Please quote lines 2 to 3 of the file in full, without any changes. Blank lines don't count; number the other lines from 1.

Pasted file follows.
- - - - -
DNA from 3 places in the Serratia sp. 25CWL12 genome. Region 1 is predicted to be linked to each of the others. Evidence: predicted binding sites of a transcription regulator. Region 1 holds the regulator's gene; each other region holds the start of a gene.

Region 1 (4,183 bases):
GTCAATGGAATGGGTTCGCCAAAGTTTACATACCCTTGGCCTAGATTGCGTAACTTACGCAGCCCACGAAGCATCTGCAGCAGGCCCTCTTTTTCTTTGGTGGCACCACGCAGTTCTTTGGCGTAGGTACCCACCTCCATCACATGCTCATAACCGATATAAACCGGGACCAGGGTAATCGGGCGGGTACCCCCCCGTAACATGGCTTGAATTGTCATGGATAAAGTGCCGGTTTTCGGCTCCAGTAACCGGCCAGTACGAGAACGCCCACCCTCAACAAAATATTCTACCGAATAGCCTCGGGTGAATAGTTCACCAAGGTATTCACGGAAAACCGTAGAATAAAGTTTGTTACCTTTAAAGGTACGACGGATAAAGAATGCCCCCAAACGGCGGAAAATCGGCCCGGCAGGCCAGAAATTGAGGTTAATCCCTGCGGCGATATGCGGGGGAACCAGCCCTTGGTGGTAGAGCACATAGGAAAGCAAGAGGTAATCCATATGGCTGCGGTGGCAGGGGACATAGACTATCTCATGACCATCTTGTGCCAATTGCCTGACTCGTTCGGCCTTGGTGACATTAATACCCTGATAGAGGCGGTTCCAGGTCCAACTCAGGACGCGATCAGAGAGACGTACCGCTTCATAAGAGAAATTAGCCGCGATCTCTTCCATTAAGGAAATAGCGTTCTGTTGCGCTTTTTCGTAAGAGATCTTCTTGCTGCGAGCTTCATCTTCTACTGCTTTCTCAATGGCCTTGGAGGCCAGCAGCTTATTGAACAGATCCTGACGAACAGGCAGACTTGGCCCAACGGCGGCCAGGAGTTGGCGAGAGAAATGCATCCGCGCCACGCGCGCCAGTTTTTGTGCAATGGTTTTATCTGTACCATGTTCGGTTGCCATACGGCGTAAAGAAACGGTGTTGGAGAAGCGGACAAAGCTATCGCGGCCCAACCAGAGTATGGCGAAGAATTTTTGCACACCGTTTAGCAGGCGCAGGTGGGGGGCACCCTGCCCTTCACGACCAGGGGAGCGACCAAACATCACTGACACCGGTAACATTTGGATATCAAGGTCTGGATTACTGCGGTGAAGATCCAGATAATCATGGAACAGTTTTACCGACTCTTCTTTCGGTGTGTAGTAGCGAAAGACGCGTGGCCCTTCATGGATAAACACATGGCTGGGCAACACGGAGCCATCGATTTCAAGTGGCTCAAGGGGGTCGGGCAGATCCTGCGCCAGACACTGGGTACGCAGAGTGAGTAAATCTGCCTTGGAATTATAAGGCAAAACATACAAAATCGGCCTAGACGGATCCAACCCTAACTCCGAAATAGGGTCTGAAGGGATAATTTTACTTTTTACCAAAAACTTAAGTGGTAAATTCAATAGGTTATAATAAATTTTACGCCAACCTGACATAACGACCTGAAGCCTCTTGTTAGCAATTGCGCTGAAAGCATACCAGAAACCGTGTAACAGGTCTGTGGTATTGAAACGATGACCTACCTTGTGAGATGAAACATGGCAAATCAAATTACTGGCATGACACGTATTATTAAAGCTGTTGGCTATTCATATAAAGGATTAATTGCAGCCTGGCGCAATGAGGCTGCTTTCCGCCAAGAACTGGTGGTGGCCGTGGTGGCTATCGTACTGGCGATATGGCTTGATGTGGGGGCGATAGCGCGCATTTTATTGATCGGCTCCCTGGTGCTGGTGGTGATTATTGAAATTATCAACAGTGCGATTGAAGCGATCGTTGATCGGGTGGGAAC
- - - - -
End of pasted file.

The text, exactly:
Region 1 (4,183 bases):
GTCAATGGAATGGGTTCGCCAAAGTTTACATACCCTTGGCCTAGATTGCGTAACTTACGCAGCCCACGAAGCATCTGCAGCAGGCCCTCTTTTTCTTTGGTGGCACCACGCAGTTCTTTGGCGTAGGTACCCACCTCCATCACATGCTCATAACCGATATAAACCGGGACCAGGGTAATCGGGCGGGTACCCCCCCGTAACATGGCTTGAATTGTCATGGATAAAGTGCCGGTTTTCGGCTCCAGTAACCGGCCAGTACGAGAACGCCCACCCTCAACAAAATATTCTACCGAATAGCCTCGGGTGAATAGTTCACCAAGGTATTCACGGAAAACCGTAGAATAAAGTTTGTTACCTTTAAAGGTACGACGGATAAAGAATGCCCCCAAACGGCGGAAAATCGGCCCGGCAGGCCAGAAATTGAGGTTAATCCCTGCGGCGATATGCGGGGGAACCAGCCCTTGGTGGTAGAGCACATAGGAAAGCAAGAGGTAATCCATATGGCTGCGGTGGCAGGGGACATAGACTATCTCATGACCATCTTGTGCCAATTGCCTGACTCGTTCGGCCTTGGTGACATTAATACCCTGATAGAGGCGGTTCCAGGTCCAACTCAGGACGCGATCAGAGAGACGTACCGCTTCATAAGAGAAATTAGCCGCGATCTCTTCCATTAAGGAAATAGCGTTCTGTTGCGCTTTTTCGTAAGAGATCTTCTTGCTGCGAGCTTCATCTTCTACTGCTTTCTCAATGGCCTTGGAGGCCAGCAGCTTATTGAACAGATCCTGACGAACAGGCAGACTTGGCCCAACGGCGGCCAGGAGTTGGCGAGAGAAATGCATCCGCGCCACGCGCGCCAGTTTTTGTGCAATGGTTTTATCTGTACCATGTTCGGTTGCCATACGGCGTAAAGAAACGGTGTTGGAGAAGCGGACAAAGCTATCGCGGCCCAACCAGAGTATGGCGAAGAATTTTTGCACACCGTTTAGCAGGCGCAGGTGGGGGGCACCCTGCCCTTCACGACCAGGGGAGCGACCAAACATCACTGACACCGGTAACATTTGGATATCAAGGTCTGGATTACTGCGGTGAAGATCCAGATAATCATGGAACAGTTTTACCGACTCTTCTTTCGGTGTGTAGTAGCGAAAGACGCGTGGCCCTTCATGGATAAACACATGGCTGGGCAACACGGAGCCATCGATTTCAAGTGGCTCAAGGGGGTCGGGCAGATCCTGCGCCAGACACTGGGTACGCAGAGTGAGTAAATCTGCCTTGGAATTATAAGGCAAAACATACAAAATCGGCCTAGACGGATCCAACCCTAACTCCGAAATAGGGTCTGAAGGGATAATTTTACTTTTTACCAAAAACTTAAGTGGTAAATTCAATAGGTTATAATAAATTTTACGCCAACCTGACATAACGACCTGAAGCCTCTTGTTAGCAATTGCGCTGAAAGCATACCAGAAACCGTGTAACAGGTCTGTGGTATTGAAACGATGACCTACCTTGTGAGATGAAACATGGCAAATCAAATTACTGGCATGACACGTATTATTAAAGCTGTTGGCTATTCATATAAAGGATTAATTGCAGCCTGGCGCAATGAGGCTGCTTTCCGCCAAGAACTGGTGGTGGCCGTGGTGGCTATCGTACTGGCGATATGGCTTGATGTGGGGGCGATAGCGCGCATTTTATTGATCGGCTCCCTGGTGCTGGTGGTGATTATTGAAATTATCAACAGTGCGATTGAAGCGATCGTTGATCGGGTGGGAAC